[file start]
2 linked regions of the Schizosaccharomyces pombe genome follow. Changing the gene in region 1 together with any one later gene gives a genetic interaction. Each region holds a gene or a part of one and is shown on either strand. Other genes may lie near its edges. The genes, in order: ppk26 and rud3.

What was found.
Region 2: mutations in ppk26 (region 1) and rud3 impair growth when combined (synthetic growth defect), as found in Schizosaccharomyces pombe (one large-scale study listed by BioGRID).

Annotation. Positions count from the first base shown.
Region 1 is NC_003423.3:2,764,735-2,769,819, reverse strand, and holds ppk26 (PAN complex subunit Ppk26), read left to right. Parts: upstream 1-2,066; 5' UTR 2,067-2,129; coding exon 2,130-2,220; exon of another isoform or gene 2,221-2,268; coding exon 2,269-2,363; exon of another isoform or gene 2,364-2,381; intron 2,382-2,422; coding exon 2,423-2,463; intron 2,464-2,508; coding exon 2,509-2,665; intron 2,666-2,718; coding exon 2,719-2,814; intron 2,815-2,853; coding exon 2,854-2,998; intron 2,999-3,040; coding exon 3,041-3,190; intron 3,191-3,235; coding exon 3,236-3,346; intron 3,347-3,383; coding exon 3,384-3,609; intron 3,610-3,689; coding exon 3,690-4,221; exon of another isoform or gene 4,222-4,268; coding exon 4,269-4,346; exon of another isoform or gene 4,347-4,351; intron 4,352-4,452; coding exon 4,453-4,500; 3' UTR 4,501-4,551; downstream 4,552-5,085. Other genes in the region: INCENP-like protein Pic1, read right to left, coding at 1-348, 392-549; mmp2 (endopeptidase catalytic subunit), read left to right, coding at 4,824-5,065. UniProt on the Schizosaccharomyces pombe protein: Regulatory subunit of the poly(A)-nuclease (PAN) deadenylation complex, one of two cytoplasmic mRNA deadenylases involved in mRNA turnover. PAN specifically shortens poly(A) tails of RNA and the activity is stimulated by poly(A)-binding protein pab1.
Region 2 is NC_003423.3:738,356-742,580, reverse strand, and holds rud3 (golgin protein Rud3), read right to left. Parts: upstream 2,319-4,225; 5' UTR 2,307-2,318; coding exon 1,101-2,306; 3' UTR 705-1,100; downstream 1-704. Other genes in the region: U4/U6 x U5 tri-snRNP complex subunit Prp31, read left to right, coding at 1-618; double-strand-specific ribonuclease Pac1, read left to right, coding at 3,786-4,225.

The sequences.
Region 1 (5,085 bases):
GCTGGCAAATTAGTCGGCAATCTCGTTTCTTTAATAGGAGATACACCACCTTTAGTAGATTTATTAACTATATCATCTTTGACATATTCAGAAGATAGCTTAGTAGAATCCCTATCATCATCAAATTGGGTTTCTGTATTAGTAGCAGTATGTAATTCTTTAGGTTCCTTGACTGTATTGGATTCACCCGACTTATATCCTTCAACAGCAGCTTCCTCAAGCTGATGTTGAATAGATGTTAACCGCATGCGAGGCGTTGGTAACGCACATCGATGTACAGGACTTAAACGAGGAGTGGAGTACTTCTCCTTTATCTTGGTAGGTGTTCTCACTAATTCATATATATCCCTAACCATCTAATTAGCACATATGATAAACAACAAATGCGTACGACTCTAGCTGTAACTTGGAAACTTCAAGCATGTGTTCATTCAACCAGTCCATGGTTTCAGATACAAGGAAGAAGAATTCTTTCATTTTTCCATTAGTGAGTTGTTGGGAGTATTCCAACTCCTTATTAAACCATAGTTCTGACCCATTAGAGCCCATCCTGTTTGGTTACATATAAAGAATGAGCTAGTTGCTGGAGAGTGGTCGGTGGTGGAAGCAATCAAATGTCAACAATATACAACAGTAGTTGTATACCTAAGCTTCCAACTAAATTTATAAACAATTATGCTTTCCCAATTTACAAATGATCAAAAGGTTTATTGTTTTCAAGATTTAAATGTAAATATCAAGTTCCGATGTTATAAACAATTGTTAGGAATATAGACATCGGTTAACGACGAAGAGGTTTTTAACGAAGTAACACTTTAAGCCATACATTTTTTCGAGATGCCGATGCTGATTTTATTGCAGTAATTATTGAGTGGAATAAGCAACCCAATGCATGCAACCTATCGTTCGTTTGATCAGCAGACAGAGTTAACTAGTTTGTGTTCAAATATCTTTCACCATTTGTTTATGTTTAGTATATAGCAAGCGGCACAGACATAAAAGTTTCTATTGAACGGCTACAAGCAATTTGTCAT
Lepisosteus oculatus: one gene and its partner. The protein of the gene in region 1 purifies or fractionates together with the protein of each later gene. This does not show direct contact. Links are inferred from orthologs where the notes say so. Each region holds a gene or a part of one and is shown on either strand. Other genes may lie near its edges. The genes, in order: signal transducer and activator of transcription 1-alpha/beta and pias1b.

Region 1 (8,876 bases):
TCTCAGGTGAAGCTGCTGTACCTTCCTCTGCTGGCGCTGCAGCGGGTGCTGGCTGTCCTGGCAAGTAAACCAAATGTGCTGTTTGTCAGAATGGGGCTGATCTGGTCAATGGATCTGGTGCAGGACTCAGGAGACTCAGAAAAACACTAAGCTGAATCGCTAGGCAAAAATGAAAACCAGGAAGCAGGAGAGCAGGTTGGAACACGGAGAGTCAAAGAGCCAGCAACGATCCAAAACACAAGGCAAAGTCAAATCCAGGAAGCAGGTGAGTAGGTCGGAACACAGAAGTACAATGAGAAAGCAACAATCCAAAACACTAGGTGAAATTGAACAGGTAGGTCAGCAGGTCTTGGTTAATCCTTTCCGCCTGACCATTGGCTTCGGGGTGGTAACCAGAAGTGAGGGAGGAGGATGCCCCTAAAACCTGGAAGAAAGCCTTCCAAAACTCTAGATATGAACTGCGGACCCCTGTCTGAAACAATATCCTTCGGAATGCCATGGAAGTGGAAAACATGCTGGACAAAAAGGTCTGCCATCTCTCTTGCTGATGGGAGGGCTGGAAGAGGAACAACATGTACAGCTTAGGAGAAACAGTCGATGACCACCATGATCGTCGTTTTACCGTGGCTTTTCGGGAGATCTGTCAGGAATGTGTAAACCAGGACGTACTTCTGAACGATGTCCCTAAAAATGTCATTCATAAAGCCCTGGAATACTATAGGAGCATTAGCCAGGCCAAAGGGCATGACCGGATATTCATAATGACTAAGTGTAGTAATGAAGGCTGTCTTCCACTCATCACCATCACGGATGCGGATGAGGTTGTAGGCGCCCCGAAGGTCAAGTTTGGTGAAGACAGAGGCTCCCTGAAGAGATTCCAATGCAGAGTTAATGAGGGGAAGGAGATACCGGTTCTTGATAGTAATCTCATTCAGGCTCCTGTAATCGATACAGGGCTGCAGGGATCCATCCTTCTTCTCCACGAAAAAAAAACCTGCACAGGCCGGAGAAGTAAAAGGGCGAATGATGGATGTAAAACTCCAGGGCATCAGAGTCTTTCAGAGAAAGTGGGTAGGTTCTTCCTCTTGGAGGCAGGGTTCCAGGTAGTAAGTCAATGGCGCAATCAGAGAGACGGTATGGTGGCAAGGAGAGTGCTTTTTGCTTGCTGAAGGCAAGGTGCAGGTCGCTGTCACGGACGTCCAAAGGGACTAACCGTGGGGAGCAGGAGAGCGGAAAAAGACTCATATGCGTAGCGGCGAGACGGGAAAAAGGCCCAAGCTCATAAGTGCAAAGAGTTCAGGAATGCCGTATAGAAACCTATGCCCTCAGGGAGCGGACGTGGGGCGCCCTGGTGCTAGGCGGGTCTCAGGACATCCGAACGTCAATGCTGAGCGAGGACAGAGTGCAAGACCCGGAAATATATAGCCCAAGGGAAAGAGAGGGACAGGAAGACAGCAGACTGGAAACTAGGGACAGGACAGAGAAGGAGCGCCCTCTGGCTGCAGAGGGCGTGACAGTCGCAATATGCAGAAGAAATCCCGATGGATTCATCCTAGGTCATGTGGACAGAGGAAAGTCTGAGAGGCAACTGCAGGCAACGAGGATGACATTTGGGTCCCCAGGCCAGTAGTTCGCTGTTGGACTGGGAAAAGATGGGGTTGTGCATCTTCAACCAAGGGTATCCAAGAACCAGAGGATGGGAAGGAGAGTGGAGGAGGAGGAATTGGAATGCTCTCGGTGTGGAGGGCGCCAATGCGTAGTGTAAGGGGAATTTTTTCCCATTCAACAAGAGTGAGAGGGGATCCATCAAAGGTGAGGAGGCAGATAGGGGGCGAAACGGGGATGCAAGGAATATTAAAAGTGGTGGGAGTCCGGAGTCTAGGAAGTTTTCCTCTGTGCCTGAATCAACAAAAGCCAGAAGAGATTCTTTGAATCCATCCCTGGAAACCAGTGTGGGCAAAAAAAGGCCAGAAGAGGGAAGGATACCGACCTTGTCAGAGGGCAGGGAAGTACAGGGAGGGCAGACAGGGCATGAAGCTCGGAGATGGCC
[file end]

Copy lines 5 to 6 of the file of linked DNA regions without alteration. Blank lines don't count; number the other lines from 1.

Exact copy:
Region 1 is NC_003423.3:2,764,735-2,769,819, reverse strand, and holds ppk26 (PAN complex subunit Ppk26), read left to right. Parts: upstream 1-2,066; 5' UTR 2,067-2,129; coding exon 2,130-2,220; exon of another isoform or gene 2,221-2,268; coding exon 2,269-2,363; exon of another isoform or gene 2,364-2,381; intron 2,382-2,422; coding exon 2,423-2,463; intron 2,464-2,508; coding exon 2,509-2,665; intron 2,666-2,718; coding exon 2,719-2,814; intron 2,815-2,853; coding exon 2,854-2,998; intron 2,999-3,040; coding exon 3,041-3,190; intron 3,191-3,235; coding exon 3,236-3,346; intron 3,347-3,383; coding exon 3,384-3,609; intron 3,610-3,689; coding exon 3,690-4,221; exon of another isoform or gene 4,222-4,268; coding exon 4,269-4,346; exon of another isoform or gene 4,347-4,351; intron 4,352-4,452; coding exon 4,453-4,500; 3' UTR 4,501-4,551; downstream 4,552-5,085. Other genes in the region: INCENP-like protein Pic1, read right to left, coding at 1-348, 392-549; mmp2 (endopeptidase catalytic subunit), read left to right, coding at 4,824-5,065. UniProt on the Schizosaccharomyces pombe protein: Regulatory subunit of the poly(A)-nuclease (PAN) deadenylation complex, one of two cytoplasmic mRNA deadenylases involved in mRNA turnover. PAN specifically shortens poly(A) tails of RNA and the activity is stimulated by poly(A)-binding protein pab1.
Region 2 is NC_003423.3:738,356-742,580, reverse strand, and holds rud3 (golgin protein Rud3), read right to left. Parts: upstream 2,319-4,225; 5' UTR 2,307-2,318; coding exon 1,101-2,306; 3' UTR 705-1,100; downstream 1-704. Other genes in the region: U4/U6 x U5 tri-snRNP complex subunit Prp31, read left to right, coding at 1-618; double-strand-specific ribonuclease Pac1, read left to right, coding at 3,786-4,225.